My British Life in New York

British fashion editorial

Photo: Vogue China 2008

I’ve been an expat for quite a while now. To begin with, it was pretty difficult to get off the ground. I had to find a place to stay, I had to apply for credit cards for someone with no credit, meet new people so I wouldn’t be lonely, and so much more. But I made it through the harder times and am glad I didn’t give up becaue a lot of funny moments have come from it!

Fun post moment:

Here are some of my experiences as an expat that I still go through living in New York after all these years…

The most common things strangers say to me:

“It sounds so much better when you say it!”

“oh my God you sound so proper”***

“Say that again”

In a sandwich deli ordering a sandwich:

Me: “Can you put some butter on the bread please?”

Server: “Mustard?”

Me: “No – butter”

Server: “Mustard?”

Me: ‘BUTTER!”

Server: “Mustard?”

Most common question I’m asked in America:

“So what’s better? London or New York?”

In a diner ordering an omelette:

Me: “I’ll have an egg white omelette with tomatoes, onions and mushrooms”

Waitress: “Cheese?”

(Did I say cheese?)

The daily fight with my MAC desktop:

I write Favourite it autocorrects to Favorite

I write Jewellery it autocorrects to Jewelry

The list goes on and on and the same corrections hit to my iPhone – Arrrrghhhh!

Things I have to be very careful saying in America:

Fag = Means a cigarette to Brits but means something else here

Fanny = ok to say in the States but be careful if you say it in England

Terms I wrestle with changing or keeping the same on WDUGT:

Jumper = sweater

Trainers = sneakers

Pavement = sidewalk

Plimsolls = simple trainer like shoes (like Keds)

Jacket = blazer

Fringe = bangs

Trousers = pants

Again – the list is way longer than the above

. . .

***See my Snapchat (Karenbritchick) from last night to hear me rambling although I don’t think I sound proper at all.

Please add to the list if you’re an expat or simply don’t live in your country of origin!

13 comments

  1. Mariel says:

    Hi Karen!

    This post makes me laugh….jaja…I told you once I’m argentinean living in Spain, I’m living in Madrid for 8 years and still it’s fanny when people doesn’t understand me…..even using the same language!!!!

    I don’t know if you speak spanish, but in Argentina we pronounce th LL as a whistle, and always I ask for some Chicken (in spanish POLLO), or a street (in spanish CALLE) nobody understand me….They say….What!!!???!!!!

    And much more words that we use to use them in one sense and here in another. The same occur with words we have with italian origin, here it doesn’t exist….

    And yes, spanish adore the argentinean way to speak, they say that we have a sweeter tone….and they say “say it again”…

    I think we must learn to live with it to the point of not knowing almost what we are saying…;-)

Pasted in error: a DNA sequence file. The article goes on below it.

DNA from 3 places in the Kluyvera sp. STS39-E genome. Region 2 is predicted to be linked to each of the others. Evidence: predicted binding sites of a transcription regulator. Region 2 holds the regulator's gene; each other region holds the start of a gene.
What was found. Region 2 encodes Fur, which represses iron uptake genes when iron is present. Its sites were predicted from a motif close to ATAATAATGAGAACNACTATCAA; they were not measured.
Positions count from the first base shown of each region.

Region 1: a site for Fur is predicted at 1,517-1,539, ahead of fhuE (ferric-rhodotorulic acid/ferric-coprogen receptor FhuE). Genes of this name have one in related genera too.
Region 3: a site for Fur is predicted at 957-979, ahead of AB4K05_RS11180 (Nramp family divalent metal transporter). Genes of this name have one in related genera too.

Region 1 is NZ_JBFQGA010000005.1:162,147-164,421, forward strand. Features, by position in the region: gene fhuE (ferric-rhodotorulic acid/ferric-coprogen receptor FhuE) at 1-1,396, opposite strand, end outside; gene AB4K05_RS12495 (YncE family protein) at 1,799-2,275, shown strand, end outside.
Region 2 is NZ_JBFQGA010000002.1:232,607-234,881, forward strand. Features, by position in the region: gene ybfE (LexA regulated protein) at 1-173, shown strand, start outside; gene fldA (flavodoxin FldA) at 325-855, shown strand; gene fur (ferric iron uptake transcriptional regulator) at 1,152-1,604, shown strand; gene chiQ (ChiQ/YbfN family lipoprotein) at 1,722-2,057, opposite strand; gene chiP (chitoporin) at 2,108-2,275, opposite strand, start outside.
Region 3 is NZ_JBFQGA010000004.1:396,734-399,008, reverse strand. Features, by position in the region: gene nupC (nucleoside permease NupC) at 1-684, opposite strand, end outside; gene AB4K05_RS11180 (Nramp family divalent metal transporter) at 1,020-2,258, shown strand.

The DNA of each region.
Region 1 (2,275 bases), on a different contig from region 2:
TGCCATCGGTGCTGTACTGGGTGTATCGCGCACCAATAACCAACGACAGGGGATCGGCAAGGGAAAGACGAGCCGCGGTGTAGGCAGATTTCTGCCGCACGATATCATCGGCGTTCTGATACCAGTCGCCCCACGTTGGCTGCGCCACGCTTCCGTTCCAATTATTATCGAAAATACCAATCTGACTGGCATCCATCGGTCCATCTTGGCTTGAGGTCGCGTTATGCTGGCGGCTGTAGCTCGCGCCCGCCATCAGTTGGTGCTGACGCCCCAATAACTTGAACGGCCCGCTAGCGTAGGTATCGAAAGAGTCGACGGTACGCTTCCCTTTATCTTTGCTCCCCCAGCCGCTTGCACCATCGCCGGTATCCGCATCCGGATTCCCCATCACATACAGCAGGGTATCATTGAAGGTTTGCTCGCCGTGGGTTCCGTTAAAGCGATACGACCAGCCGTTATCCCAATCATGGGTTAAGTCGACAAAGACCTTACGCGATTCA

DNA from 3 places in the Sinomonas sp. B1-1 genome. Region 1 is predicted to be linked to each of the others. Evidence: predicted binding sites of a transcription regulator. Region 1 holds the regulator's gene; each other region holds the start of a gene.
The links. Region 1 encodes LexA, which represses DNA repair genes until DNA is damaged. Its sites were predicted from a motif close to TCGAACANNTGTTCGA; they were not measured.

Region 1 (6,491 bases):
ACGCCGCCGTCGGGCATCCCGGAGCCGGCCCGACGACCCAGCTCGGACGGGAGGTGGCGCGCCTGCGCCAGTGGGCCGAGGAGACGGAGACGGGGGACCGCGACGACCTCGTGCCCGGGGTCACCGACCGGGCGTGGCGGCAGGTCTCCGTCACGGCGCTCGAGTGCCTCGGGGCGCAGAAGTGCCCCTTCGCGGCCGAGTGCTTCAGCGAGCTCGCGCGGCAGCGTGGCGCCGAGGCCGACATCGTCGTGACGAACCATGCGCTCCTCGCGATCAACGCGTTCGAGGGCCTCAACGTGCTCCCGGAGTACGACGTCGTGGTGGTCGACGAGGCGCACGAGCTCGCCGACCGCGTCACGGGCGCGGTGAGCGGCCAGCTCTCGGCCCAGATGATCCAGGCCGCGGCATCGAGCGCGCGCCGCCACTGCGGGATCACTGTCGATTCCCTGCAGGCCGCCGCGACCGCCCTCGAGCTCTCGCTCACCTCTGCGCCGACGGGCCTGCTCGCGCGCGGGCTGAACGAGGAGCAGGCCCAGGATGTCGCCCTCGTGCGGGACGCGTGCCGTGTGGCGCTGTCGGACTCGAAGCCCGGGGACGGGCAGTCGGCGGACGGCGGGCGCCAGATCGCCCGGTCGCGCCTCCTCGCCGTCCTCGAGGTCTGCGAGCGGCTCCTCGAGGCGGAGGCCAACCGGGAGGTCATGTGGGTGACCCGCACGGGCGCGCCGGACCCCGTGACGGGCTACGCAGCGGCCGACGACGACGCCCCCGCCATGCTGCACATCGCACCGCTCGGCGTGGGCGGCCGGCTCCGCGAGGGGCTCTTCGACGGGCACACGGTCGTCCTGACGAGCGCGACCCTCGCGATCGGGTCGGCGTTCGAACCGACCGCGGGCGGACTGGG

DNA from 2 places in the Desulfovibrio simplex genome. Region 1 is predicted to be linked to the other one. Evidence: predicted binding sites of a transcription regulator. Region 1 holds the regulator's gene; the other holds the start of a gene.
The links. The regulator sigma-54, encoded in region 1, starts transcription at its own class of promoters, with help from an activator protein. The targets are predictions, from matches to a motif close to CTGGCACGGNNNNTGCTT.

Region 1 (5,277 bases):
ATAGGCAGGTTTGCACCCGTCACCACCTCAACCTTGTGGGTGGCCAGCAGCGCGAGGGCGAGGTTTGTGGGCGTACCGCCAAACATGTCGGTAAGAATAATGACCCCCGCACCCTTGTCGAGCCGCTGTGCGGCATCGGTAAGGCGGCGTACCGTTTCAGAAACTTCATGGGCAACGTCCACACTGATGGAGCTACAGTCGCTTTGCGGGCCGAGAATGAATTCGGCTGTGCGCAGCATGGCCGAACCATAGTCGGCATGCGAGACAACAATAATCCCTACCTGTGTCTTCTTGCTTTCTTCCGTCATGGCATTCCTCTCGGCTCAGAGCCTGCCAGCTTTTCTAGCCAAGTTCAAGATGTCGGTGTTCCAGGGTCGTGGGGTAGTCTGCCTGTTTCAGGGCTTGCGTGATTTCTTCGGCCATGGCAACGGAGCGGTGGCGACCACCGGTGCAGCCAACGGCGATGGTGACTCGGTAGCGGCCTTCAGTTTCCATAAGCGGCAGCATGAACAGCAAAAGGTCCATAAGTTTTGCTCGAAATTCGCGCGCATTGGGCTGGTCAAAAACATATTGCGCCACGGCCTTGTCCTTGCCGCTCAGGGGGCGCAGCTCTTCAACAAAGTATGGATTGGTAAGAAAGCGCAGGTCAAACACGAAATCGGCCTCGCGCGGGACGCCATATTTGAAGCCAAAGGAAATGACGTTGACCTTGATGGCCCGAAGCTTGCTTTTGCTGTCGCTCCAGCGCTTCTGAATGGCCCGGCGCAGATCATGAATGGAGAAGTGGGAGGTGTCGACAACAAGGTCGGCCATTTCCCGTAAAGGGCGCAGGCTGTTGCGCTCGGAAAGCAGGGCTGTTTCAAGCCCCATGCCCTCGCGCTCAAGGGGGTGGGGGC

Bye!

    • Karen Blanchard says:

      I know it’s funny considering it’s the same language – that’s the part that gets me!

  2. Caroline Howden says:

    I have not been to America…yet, but im intrigued? They don’t put butter on their bread?

    • Karen Blanchard says:

      OMG LOLOL yes they do. the point was that the guy GENUINELY thought i was saying MUSTARD!

      • Caroline Howden says:

        Hmmmm *says out loud* “Butter”, “Mustard”, “Butter”…yep sounds like two different words to me 😉

  3. Diana says:

    I have always loved your accent but I think you know that! Ha! I’m sure I am one of the peeps who have said “Say it again” multiple times to you. 😉

    • Karen Blanchard says:

      Ahhh you get a pass

  4. Paula Modeste says:

    That iPhone autocorrect happens here in the UK ???? Whenever I visit the states, I always get into a thing with my name, Paula. In south London it’s pronounced Paw-lah but love it when Americans correct me and say, “oh you mean Pahlaa” Love it.

    “Mustard?” ????????

    • Karen Blanchard says:

      Yea your name takes on a whole different persona when you’re over here!

    • Karen Blanchard says:

      I could probably make that list way longer.

  5. Wilma says:

    In America – Is your hair real? Scotland – Ginger nut!
    I lived in NYC for a year and could add a lot to your list. Love NYC and miss it all the time, your blog give me the hit I need xx

  6. Sinead says:

    I was an expat for many years and could probably write a book length list. But as I know you follow me on IG (and thank you for that!) you can read about the main difference there. One thing I always felt when visiting London was that people heard my American accent and automatically assumed that I was unintelligent. This helped me to understand how Southerners probably feel when they visit the North. It was very instructive. (Funny thing is, Americans from everywhere always think that I have a “strange” accent. I probably do. It is an amalgam of Irish — from my mother — and English, and does not fall into the stereotype of what people expect to hear when a person of color speaks. That’s fine. I enjoy the element of surprise.)

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